be completed by October 1999, and this will be a great pity for New
Many of our overseas readers failed to take us seriously, when we told you
more than two years ago that there would be a major shortage of
accommodation in New Zealand at the start of the Defender series. This was
no idle comment. The Asia Pacific Economic Conference (APEC) has booked
every available bed in Auckland, and even the Italians have been asked to
vacate the two floors they have booked for the month of September '99. We
tried last week on behalf of a visiting group of 22 to find them beds, but
without success. We had to settle for accommodation 57 miles from the
village. (And that is going to get a lot further out as September and
October '99 gets nearer.) -- -- Excerpt from DEFENCE 2000 which is
available from John@roake.gen.nz for US $48 per year.
ROUTE DU RHUM
>> Aboard Ellen MacArthur's Kingfisher -- The first problem to spoil the
morning was to find that the forward hatch had been sprung slightly open,
possibly aided by the violent motion of the boat in what were very confused
seas. That meant water down below in quantities that were indeed a problem.
Whilst just getting on top of this issue, everything was suddenly
overshadowed by a much bigger event. With a sudden lurch, the boat took on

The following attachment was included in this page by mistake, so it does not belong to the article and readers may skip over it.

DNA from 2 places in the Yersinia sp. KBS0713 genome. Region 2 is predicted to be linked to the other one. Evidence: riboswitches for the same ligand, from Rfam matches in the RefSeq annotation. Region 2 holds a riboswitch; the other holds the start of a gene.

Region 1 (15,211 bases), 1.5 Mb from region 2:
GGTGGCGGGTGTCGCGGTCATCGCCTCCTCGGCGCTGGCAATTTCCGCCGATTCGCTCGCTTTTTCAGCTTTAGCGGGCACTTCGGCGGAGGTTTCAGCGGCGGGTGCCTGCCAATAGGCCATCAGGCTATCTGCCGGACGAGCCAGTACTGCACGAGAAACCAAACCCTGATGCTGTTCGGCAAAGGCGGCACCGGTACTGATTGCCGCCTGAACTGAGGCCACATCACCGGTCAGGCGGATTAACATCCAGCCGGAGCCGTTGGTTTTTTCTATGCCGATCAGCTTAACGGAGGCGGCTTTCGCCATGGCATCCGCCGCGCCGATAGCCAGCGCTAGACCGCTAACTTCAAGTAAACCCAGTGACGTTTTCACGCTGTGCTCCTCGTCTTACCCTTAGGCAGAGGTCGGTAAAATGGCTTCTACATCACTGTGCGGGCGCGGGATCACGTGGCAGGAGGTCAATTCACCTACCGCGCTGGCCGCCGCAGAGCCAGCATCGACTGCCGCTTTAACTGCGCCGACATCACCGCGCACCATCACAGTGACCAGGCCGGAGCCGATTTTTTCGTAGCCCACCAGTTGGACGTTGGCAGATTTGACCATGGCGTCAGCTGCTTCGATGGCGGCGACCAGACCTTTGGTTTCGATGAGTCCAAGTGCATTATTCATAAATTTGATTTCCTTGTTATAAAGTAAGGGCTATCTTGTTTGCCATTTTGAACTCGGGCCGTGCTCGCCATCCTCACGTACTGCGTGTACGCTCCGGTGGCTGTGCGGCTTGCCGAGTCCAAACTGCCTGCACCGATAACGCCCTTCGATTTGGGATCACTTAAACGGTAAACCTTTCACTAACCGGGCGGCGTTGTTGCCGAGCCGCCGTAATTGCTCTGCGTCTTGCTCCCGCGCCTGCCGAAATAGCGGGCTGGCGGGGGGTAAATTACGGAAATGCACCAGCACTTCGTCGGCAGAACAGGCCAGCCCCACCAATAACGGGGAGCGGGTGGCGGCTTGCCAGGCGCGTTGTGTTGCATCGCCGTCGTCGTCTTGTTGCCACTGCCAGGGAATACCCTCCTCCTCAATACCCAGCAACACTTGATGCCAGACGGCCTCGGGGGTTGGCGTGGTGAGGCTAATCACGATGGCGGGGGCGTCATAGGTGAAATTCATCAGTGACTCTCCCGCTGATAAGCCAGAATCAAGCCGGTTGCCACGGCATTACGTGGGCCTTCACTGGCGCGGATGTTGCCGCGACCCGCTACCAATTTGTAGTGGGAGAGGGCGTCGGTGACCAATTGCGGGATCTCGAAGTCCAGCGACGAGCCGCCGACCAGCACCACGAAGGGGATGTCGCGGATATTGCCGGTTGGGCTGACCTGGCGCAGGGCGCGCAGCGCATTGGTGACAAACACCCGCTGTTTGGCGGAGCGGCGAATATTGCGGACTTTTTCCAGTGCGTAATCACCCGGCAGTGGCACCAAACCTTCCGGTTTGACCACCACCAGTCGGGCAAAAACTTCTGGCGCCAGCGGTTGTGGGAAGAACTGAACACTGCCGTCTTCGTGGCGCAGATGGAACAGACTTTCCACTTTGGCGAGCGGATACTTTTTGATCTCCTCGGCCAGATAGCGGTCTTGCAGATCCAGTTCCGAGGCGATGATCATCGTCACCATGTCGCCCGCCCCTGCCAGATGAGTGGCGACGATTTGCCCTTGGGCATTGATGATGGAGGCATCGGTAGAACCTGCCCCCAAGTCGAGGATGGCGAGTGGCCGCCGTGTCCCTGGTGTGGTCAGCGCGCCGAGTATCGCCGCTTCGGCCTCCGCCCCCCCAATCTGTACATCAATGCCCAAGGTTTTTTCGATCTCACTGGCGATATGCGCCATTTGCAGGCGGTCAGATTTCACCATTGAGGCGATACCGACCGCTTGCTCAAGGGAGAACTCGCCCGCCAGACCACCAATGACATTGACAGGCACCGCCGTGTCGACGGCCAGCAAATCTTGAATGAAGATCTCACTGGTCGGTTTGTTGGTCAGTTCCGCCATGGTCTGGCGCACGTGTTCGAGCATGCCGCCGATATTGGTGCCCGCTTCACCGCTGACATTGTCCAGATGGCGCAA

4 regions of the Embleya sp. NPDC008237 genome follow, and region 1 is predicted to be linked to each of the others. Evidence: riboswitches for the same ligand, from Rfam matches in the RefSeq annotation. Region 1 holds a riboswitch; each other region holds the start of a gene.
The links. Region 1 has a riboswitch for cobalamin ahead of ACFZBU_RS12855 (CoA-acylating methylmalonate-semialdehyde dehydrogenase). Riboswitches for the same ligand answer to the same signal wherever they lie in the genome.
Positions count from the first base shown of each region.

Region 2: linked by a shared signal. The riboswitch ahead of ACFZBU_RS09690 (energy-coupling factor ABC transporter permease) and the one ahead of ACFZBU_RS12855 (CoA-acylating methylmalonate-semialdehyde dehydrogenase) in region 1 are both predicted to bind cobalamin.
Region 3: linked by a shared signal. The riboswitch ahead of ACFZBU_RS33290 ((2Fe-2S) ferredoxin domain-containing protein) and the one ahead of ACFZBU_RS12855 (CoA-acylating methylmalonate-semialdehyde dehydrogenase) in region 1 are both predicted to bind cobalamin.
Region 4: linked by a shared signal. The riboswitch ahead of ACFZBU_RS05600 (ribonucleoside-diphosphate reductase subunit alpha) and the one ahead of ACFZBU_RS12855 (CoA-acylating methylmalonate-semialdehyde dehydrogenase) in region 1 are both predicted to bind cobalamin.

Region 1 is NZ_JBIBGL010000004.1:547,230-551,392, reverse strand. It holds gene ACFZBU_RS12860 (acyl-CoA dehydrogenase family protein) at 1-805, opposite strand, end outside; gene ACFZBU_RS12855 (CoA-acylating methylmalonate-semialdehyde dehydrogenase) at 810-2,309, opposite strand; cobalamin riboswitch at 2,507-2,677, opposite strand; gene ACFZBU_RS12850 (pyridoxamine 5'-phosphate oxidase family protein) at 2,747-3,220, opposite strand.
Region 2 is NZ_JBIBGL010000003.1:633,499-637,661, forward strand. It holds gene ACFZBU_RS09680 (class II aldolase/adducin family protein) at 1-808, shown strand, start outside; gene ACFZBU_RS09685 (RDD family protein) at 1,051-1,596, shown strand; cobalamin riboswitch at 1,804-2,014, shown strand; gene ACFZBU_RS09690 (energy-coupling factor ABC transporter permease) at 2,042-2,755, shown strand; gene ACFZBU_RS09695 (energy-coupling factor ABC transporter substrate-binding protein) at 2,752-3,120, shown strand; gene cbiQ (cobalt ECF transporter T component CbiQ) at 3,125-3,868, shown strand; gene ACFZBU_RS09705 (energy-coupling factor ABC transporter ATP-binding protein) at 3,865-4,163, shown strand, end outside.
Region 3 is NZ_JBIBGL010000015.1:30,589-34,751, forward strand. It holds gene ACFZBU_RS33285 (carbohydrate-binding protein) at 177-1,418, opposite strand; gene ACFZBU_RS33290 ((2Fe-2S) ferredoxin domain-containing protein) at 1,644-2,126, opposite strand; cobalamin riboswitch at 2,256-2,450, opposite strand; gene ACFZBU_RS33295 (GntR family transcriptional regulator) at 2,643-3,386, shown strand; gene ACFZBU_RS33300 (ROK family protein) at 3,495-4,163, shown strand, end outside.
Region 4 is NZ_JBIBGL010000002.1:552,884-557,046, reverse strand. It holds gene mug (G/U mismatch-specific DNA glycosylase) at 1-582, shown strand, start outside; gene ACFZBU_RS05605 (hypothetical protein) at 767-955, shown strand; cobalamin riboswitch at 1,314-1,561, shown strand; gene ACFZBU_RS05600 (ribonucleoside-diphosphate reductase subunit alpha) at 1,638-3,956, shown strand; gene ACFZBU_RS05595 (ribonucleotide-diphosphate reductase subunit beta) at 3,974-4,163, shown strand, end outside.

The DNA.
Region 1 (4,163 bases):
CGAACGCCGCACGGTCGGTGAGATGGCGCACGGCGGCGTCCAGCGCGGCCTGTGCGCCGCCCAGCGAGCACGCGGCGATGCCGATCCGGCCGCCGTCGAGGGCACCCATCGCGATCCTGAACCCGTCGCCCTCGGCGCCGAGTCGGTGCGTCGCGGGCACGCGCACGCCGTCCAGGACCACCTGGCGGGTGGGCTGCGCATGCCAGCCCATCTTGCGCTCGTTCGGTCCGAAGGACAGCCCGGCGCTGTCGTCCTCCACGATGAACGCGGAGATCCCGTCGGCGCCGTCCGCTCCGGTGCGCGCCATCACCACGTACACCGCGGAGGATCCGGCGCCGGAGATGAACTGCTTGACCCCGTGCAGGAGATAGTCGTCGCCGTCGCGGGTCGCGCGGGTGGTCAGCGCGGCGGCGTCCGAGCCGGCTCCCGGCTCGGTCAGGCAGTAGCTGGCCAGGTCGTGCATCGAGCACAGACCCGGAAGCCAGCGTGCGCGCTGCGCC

a very different motion and it quickly became apparent that the keel was no
Kingfisher has a swing keel - this means, in basic terms, that it is
designed to swing laterally in order to keep the boat more upright and
therefore faster. The swing is controlled by a hydraulic system that uses
rams to pivot the keel from one side to the other depending on which tack
you are on. A failure in the hydraulic system of this kind meant that the
keel was then able to swing freely from side to side, limited only by the
resistance of the water. MacArthur is now working hard on implementing a
system to at least block the keel in one position.
For the full story:
>>Alain Gautier (Broceliande) hit a whale while he was sailing at 17 knots.
He had almost caught up with Laurent Bourgnon aboard Primagaz at the time
of the accident. As a result, his rudder is ruptured and his spinnaker boom
is damaged. Gautier is still confident and is still hoping to gain on
JUNIOR OLYMPIC SAILING FESTIVAL
The US Sailing Center on the Jensen Beach Causeway in Martin County (Fla.)
is the place to be from Friday November 20 to Sunday, November 22. A USA